Fresh From the Field, April 18, 2019

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Fresh From the Field is a weekly album showcasing transformative impacts made by partners supported by the National Institute of Food and Agriculture.

Editor: Falita Liles                                                                                                 April 18, 2019

Success Stories 

k9515-1. Photo by R. R. Smith USDA ARS photo. USDA NIFA Fresh From the Field.

Over Clover

Researchers at Utah State University determined that a cover crop of clover seeded with an irrigated wheat crop outcompeted weeds and had no detrimental effect on wheat growth and development. Wheat yields were not significantly less than herbicide-alone treatments. Clover continued to grow and did not suffer from diminishing irrigation during dry down and after harvest.

Read more at the Western Integrated Pest Management 2018 Annual Report.

News Coverage

Ramps. USDA photo by Lance Cheung. USDA  NIFA Fresh From the Field.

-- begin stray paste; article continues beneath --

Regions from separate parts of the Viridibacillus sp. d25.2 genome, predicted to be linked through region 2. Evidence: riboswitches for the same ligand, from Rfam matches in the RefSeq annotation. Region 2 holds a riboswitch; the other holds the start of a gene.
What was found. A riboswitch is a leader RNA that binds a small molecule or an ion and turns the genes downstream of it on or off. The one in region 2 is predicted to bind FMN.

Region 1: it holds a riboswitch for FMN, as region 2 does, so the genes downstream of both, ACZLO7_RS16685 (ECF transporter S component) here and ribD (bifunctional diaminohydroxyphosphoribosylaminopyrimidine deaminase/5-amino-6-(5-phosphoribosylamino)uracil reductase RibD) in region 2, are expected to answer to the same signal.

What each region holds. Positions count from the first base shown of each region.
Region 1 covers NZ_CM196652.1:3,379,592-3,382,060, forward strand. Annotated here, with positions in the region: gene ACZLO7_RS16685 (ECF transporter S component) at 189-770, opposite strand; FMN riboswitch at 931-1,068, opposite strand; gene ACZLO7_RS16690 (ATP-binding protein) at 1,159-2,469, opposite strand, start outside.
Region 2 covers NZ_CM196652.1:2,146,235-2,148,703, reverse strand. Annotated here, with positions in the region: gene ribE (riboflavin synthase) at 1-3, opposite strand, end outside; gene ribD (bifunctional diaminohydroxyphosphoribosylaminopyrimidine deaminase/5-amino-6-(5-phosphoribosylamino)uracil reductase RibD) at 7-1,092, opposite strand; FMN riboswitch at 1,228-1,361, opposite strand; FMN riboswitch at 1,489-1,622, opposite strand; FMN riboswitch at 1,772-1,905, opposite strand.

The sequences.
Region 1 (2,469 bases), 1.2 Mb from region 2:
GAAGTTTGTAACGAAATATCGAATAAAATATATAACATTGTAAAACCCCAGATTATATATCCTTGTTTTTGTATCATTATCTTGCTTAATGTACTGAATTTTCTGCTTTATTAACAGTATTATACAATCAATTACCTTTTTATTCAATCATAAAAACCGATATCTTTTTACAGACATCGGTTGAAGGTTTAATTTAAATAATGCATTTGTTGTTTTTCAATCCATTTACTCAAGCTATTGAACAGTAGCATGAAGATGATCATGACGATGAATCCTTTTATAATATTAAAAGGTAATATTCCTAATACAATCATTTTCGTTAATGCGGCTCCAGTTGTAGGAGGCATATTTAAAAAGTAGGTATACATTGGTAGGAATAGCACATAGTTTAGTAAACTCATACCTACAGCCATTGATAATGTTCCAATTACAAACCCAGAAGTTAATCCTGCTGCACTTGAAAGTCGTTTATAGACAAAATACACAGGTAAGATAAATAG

Ramping Up for Home Harvesting

North Carolina State University Extension continued its Backyard Ramp Patch Project, giving out more than 15,000 ramp bulbs to the community to establish their own resources and lessen the impact of over harvesting native stocks. Extension agents also worked with the National Park Service to establish a new rule for members of the Eastern Band of Cherokee Indians to harvest native greens in the Great Smoky Mountains National Park.

To learn more about the Backyard Ramp Patch Project, please visit the project page at NIFA’s Data Gateway


Cattle in grass. USDA photo by Lance Cheung. USDA NIFA Fresh From the Field.

Bringing Independent Farmers into the Marketplace and Local Supermarkets

Access to profitable retail and wholesale markets is a challenge for small- to mid-scale family farmers. “The days of showing up with your cantaloupes in the back of the pickup are no longer a way to make a living,” said Diana Endicott of Kansas City, Missouri. “So you have to be willing to make a change.” A Sustainable Agriculture Research and Education (SARE) grant helped Endicott and other area farmers launch a marketing cooperative that secured access for their all-natural beef products in 19 local supermarkets. A second SARE grant explored consumer demand for natural beef at the retail level, contributing to a 33 percent increase in sales.

This new video shows how Good Natured Family Farms has grown into a network of more than 100 farms that sells a range of products through 30 area supermarkets and generated $4.5 million in sales in 2015.

Watch the SARE video about independent farmers

Tweet of the Week


Kansas Agrability. USDA Fresh From the Field. NIFA Impacts